It is alleged that the order of the school board prohibiting the colored children from attending the school where white children are taught, is in contravention of the true intent and meaning of the fourteenth amendment to the constitution of the United States, and is therefore void. And it is further contended, that as there is organized a system of free schools for all children of school age, all children have of right the privilege of enjoyment thereof, as well for the instruction to be obtained from the teachers as for the benefits to be obtained from social intercourse and example set by those brought up in a more refined manner.

The question as to the effect of the fourteenth constitutional amendment upon the order of the school board, is of grave import. This provision of the constitution received an interpretation in the cases known as the Slaughter House Cases, 16 Wall. 36, and also in the case of Strauder v. West Virginia, 10 Otto, 303.

In the first-mentioned case, Mr. Justice Bradley, in a dissenting opinion, uses this language: "A citizen of the United States has a perfect constitutional right to go and reside in any state he chooses, and to claim citizenship therein, and an equality of rights with every other citizen; and the whole power of the nation is pledged to sustain him in that right. He is not bound to cringe to any superior, or to pray for any act of grace as a means of enjoying all the rights and privileges enjoyed by other citizens . . . . If a man be denied full equality before the law, he is denied one of the essential rights of citizenship as a citizen of the United States." Mr. Justice Miller, in delivering the opinion of the court, said: "We doubt very much whether any action of a state not directed by way of discrimination against the negroes as a class, or on account of their race, will ever be held to come within the purview of this provision."

In Strauder v. West Virginia, the following language was used by the court, speaking through Mr. Justice Strong: "It [the fourteenth amendment] ordains that no state shall make or enforce any laws which shall abridge the privileges or immunities of citizens of the United States (evidently referring to the newly-made citizens, who, being citizens of the United States, are declared to be also citizens of the state in which they reside.) It ordains that no state shall deprive any person of life,, liberty or property without due process of law, or deny to any person within its jurisdiction the equal protection of the laws. What is this but declaring that the law in the states shall be the same for the black as for the white; that all persons, whether colored or white, shall stand equal before the laws of the states, and, in regard to the colored race, for whose protection the amendment was primarily designed, that no discrimination shall be made against them by law because of their color? The words of the amendment, it is true, are prohibitory, but they contain a necessary implication of a positive immunity, or right, most valuable to the colored race--the right to exemption from unfriendly legislation against them distinctively as colored, exemption from legal discriminations, implying inferiority in civil society, lessening the security of their enjoyment of the rights which others enjoy, and discriminations which are steps toward reducing them to the condition of a subject race."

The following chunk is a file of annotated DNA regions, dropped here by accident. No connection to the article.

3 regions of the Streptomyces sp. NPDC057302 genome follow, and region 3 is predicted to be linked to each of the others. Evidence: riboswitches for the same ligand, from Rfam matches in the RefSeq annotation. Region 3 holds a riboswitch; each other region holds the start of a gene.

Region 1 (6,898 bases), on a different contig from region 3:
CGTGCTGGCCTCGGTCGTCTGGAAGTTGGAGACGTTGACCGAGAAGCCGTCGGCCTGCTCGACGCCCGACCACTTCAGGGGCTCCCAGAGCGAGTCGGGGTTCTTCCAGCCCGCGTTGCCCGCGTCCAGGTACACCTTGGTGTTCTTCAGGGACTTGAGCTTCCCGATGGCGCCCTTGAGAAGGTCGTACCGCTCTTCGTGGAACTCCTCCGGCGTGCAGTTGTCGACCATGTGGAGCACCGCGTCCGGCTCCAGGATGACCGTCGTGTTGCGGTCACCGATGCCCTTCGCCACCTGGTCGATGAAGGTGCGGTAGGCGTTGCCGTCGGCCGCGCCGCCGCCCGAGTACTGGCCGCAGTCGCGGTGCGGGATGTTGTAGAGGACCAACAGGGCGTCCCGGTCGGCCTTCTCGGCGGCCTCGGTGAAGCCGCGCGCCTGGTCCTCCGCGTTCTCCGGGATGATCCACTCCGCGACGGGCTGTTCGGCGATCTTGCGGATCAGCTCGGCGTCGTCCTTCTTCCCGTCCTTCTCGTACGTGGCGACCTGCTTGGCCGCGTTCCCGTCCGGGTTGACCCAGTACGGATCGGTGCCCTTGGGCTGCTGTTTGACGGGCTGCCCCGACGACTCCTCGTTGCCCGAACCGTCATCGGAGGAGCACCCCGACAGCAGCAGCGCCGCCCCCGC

In Rld. Co. v. Brown, 17 Wall. 445, the court held that in an enactment granting certain privileges to a railroad company, it was provided that no person shall be excluded from the cars on account of color; that this meant that persons of color should travel in the same cars that white ones did, and along with them in such cars, and that the enactment was not satisfied by the company's providing cars assigned exclusively to people of color, though they were as good as those which were assigned exclusively for white persons, and in fact were the very care which were at certain times assigned exclusively to white persons; that discriminations on account of color must cease, and the colored and white race, in the use of cars, be placed on an equality.